How threat intelligence can improve DDoS protection
Distributed denial of service (DDoS) attacks have become a major threat to a wide variety of businesses, from the smallest to the largest multi-national corporations.
According to my company’s 2022 global threat analysis report, malicious DDoS attacks rose by 150% compared to 2021. In addition, the frequency of DDoS attacks also saw a significant and concerning uptick.
Globally, organisations mitigated an average of 29 attacks per day during the fourth quarter of 2022, 3.5 times more compared to approximately eight attacks per day at the end of 2021. However, compared to 2021, there were not only more DDoS attacks in terms of sheer number, but they were also more powerful, frequent and complex, spanning more attack vectors.
The global surge is why many businesses are now turning to threat intelligence feeds as part of an investment to protect their networks against DDoS attacks.
But what is a threat intelligence feed? It is a collection of data about known and emerging threats. In the DDoS protection space, threat intelligence feeds provide information about known DDoS attacks and their characteristics, such as the source attacker’s IPs, the types of attacks launched and target IP addresses.
The structure of these feeds is wide-ranging and can include attack patterns, incidents, malware, phishing campaigns, and more.
Usually, threat intelligence feeds are created by organisations that specialise in cybersecurity, such as security vendors, threat intelligence providers, government agencies, open-source intelligence platforms and security research firms.
These organisations collect and analyse threat data from various sources, including network traffic indicators, open-source intelligence, dark web forums and even social media.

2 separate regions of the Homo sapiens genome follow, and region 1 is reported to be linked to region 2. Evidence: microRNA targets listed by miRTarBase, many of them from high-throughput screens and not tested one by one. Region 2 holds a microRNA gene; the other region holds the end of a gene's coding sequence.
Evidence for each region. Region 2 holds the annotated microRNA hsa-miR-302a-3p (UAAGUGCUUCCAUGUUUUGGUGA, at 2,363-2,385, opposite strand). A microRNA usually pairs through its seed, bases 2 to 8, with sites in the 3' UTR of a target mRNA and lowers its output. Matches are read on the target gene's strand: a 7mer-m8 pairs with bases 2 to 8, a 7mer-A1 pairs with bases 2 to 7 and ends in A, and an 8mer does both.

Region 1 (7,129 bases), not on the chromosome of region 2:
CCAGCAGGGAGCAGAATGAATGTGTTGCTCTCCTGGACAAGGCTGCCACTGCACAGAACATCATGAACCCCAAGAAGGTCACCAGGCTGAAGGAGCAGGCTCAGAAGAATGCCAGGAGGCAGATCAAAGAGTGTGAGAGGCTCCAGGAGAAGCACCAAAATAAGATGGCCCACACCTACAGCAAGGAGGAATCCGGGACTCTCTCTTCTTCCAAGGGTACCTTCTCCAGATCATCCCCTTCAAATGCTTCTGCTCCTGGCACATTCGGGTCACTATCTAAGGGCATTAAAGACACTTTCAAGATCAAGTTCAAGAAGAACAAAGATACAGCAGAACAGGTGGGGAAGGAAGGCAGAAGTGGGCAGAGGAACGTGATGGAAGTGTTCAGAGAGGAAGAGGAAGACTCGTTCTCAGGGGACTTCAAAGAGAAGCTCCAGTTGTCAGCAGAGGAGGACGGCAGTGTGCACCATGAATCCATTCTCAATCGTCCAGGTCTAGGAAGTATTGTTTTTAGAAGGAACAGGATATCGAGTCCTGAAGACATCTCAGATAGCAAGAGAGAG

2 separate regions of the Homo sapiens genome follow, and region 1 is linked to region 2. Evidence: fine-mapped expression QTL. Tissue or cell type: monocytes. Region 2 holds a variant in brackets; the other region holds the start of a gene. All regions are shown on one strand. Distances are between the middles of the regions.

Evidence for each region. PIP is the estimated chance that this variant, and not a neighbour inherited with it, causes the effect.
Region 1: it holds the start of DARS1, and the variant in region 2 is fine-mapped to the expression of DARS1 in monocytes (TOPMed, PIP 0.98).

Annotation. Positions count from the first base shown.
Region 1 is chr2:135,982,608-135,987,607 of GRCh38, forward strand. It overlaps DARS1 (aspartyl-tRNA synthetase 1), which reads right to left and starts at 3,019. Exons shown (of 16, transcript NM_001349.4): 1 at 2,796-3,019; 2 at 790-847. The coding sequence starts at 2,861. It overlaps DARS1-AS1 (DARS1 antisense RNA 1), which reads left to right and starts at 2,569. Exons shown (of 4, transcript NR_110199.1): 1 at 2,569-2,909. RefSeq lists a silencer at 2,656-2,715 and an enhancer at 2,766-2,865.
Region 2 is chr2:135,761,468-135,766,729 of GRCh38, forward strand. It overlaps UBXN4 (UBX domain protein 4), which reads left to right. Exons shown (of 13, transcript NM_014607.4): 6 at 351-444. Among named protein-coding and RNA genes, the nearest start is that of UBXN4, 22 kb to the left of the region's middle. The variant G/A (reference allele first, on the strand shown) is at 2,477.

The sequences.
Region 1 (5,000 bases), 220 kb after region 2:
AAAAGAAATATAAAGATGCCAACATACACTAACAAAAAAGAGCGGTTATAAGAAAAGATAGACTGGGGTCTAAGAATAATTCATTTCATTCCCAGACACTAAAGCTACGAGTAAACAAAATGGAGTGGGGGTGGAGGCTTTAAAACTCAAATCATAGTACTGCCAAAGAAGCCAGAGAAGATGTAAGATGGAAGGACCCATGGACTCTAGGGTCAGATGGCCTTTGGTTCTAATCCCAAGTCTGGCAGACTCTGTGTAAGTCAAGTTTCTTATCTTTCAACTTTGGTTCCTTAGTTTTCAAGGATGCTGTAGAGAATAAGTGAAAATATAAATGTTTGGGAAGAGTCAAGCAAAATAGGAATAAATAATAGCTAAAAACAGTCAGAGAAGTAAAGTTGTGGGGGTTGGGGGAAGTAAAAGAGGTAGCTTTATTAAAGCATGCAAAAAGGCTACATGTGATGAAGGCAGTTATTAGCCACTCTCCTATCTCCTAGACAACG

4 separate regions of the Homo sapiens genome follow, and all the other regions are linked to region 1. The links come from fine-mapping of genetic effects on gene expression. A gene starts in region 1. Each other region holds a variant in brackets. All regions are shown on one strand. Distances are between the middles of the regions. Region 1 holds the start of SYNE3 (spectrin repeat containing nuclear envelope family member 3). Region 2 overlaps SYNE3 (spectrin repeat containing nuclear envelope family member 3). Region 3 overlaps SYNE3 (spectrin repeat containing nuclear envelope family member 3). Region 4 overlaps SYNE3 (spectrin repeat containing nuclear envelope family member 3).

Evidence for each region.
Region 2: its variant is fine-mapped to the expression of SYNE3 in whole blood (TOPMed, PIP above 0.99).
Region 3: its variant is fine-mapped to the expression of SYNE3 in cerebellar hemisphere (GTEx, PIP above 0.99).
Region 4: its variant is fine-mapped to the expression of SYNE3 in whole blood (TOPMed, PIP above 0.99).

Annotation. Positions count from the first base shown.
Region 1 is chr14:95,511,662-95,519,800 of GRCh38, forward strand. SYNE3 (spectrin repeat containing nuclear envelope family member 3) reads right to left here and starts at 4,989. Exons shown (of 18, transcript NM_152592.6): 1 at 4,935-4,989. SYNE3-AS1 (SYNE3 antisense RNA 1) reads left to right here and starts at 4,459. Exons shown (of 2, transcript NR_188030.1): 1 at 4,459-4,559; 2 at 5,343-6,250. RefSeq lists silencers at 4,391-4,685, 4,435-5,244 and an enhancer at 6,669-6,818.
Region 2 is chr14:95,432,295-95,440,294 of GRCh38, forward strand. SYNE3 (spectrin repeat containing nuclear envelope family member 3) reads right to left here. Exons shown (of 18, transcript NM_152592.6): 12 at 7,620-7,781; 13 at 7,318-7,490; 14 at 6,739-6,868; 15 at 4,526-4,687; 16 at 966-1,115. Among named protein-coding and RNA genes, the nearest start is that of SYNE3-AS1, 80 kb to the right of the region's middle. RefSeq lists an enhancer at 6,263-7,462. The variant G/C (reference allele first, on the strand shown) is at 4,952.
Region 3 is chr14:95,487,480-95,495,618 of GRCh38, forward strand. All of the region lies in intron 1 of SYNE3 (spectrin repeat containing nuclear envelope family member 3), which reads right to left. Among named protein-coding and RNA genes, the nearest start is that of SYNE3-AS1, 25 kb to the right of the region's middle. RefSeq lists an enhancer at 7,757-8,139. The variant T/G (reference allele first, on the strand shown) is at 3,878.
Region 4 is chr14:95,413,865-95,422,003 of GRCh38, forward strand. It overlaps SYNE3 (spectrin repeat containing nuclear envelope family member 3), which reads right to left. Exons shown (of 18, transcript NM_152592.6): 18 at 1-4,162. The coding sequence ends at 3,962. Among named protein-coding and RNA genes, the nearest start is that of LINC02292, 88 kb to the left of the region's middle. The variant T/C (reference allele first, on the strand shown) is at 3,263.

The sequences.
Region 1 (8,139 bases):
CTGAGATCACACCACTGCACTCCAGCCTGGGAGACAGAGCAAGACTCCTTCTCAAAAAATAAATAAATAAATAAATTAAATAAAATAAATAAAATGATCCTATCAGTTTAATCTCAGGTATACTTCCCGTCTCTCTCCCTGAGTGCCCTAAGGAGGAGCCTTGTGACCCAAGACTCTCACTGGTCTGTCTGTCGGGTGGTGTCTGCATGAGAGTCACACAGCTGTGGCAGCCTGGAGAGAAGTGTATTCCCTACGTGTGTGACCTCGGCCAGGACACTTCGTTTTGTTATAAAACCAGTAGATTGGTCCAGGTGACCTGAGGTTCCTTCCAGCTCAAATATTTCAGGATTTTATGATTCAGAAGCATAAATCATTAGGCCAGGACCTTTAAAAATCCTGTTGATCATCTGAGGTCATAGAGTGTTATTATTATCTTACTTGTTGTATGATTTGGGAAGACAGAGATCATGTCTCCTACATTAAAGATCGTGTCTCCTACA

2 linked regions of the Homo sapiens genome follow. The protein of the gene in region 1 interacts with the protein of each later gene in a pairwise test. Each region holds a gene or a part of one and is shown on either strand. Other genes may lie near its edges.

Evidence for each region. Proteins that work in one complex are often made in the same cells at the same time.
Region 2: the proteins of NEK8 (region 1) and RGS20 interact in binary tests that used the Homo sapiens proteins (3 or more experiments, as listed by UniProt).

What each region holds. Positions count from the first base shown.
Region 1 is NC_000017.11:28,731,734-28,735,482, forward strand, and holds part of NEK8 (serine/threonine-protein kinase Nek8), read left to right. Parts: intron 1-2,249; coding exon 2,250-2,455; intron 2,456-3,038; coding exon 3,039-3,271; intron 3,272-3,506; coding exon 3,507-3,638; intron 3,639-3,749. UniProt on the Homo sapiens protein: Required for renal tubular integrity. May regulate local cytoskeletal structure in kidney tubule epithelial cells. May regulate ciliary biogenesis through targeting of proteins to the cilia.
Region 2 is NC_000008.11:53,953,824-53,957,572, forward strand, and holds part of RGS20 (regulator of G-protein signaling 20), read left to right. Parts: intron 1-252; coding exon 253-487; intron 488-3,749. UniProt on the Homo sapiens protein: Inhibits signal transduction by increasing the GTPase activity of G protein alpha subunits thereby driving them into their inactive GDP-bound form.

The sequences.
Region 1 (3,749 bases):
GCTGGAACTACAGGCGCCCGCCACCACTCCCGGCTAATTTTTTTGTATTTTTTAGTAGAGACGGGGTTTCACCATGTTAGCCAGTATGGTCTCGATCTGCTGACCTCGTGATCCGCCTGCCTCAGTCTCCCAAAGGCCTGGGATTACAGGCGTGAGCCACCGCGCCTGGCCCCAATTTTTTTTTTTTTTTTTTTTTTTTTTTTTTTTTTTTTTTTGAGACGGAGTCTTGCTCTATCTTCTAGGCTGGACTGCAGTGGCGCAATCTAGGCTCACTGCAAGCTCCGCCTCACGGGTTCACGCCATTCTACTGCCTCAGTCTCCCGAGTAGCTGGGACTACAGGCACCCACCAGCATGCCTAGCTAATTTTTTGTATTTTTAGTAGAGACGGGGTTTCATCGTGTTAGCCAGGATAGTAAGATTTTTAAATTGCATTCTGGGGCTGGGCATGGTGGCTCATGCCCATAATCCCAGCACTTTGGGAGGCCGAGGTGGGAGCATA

So why do threat intelligence feeds matter? While some people may think that feeds are unnecessary because they already have protection against zero-day attacks, reality shows otherwise.
The benefit of threat intelligence feeds is that for known attacks and attackers, the system keeps malicious traffic outside an organisation’s perimeter. They also provide access to a wealth of information about emerging threats, known malware families and other indicators that can help identify and block attacks before they cause damage. This includes information about the latest attack techniques, malware samples and vulnerabilities that can be used to develop new exploits.
In addition, feeds can help to identify and block attacks that may be missed by a zero-day engine. These can include attacks that rely on social engineering or other techniques that are not purely technical in nature. By leveraging feeds in conjunction with a zero-day engine, security teams can stay ahead of the evolving threat landscape and better protect their networks and data.
The threat intelligence feeds space is wide-ranging. Each vendor focuses on different types of feeds that align with their product lines. Common types that are used in the networking industry include: